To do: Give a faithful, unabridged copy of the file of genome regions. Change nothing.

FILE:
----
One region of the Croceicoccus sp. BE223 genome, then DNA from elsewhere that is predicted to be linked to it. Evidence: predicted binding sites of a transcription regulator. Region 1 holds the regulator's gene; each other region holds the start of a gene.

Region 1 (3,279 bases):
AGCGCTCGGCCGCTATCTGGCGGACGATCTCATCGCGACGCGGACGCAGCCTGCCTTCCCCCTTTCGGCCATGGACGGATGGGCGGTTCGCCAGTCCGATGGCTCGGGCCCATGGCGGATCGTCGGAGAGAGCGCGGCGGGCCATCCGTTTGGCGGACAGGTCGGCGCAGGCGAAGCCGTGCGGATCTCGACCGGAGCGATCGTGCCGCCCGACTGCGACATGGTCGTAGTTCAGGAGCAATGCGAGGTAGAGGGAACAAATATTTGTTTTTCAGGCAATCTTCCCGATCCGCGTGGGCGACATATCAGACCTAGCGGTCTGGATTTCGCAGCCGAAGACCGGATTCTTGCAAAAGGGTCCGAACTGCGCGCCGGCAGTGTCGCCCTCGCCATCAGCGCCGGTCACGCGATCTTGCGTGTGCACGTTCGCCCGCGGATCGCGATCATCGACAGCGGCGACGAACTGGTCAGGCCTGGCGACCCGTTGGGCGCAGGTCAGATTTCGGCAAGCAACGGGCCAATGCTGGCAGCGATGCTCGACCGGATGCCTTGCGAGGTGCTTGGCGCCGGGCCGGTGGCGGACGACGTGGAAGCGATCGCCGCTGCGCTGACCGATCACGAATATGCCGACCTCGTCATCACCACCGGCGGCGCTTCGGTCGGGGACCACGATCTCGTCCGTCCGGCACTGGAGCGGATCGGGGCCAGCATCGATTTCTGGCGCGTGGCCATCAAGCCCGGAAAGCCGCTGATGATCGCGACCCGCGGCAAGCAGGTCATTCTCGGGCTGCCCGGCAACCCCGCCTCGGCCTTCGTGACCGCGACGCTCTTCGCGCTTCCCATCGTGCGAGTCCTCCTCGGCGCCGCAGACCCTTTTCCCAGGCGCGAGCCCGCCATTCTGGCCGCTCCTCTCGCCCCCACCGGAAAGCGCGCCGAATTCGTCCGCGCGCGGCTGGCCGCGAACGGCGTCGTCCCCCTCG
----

One region of the Croceicoccus sp. BE223 genome, then DNA from elsewhere that is predicted to be linked to it. Evidence: predicted binding sites of a transcription regulator. Region 1 holds the regulator's gene; each other region holds the start of a gene.

Region 1 (3,279 bases):
AGCGCTCGGCCGCTATCTGGCGGACGATCTCATCGCGACGCGGACGCAGCCTGCCTTCCCCCTTTCGGCCATGGACGGATGGGCGGTTCGCCAGTCCGATGGCTCGGGCCCATGGCGGATCGTCGGAGAGAGCGCGGCGGGCCATCCGTTTGGCGGACAGGTCGGCGCAGGCGAAGCCGTGCGGATCTCGACCGGAGCGATCGTGCCGCCCGACTGCGACATGGTCGTAGTTCAGGAGCAATGCGAGGTAGAGGGAACAAATATTTGTTTTTCAGGCAATCTTCCCGATCCGCGTGGGCGACATATCAGACCTAGCGGTCTGGATTTCGCAGCCGAAGACCGGATTCTTGCAAAAGGGTCCGAACTGCGCGCCGGCAGTGTCGCCCTCGCCATCAGCGCCGGTCACGCGATCTTGCGTGTGCACGTTCGCCCGCGGATCGCGATCATCGACAGCGGCGACGAACTGGTCAGGCCTGGCGACCCGTTGGGCGCAGGTCAGATTTCGGCAAGCAACGGGCCAATGCTGGCAGCGATGCTCGACCGGATGCCTTGCGAGGTGCTTGGCGCCGGGCCGGTGGCGGACGACGTGGAAGCGATCGCCGCTGCGCTGACCGATCACGAATATGCCGACCTCGTCATCACCACCGGCGGCGCTTCGGTCGGGGACCACGATCTCGTCCGTCCGGCACTGGAGCGGATCGGGGCCAGCATCGATTTCTGGCGCGTGGCCATCAAGCCCGGAAAGCCGCTGATGATCGCGACCCGCGGCAAGCAGGTCATTCTCGGGCTGCCCGGCAACCCCGCCTCGGCCTTCGTGACCGCGACGCTCTTCGCGCTTCCCATCGTGCGAGTCCTCCTCGGCGCCGCAGACCCTTTTCCCAGGCGCGAGCCCGCCATTCTGGCCGCTCCTCTCGCCCCCACCGGAAAGCGCGCCGAATTCGTCCGCGCGCGGCTGGCCGCGAACGGCGTCGTCCCCCTCG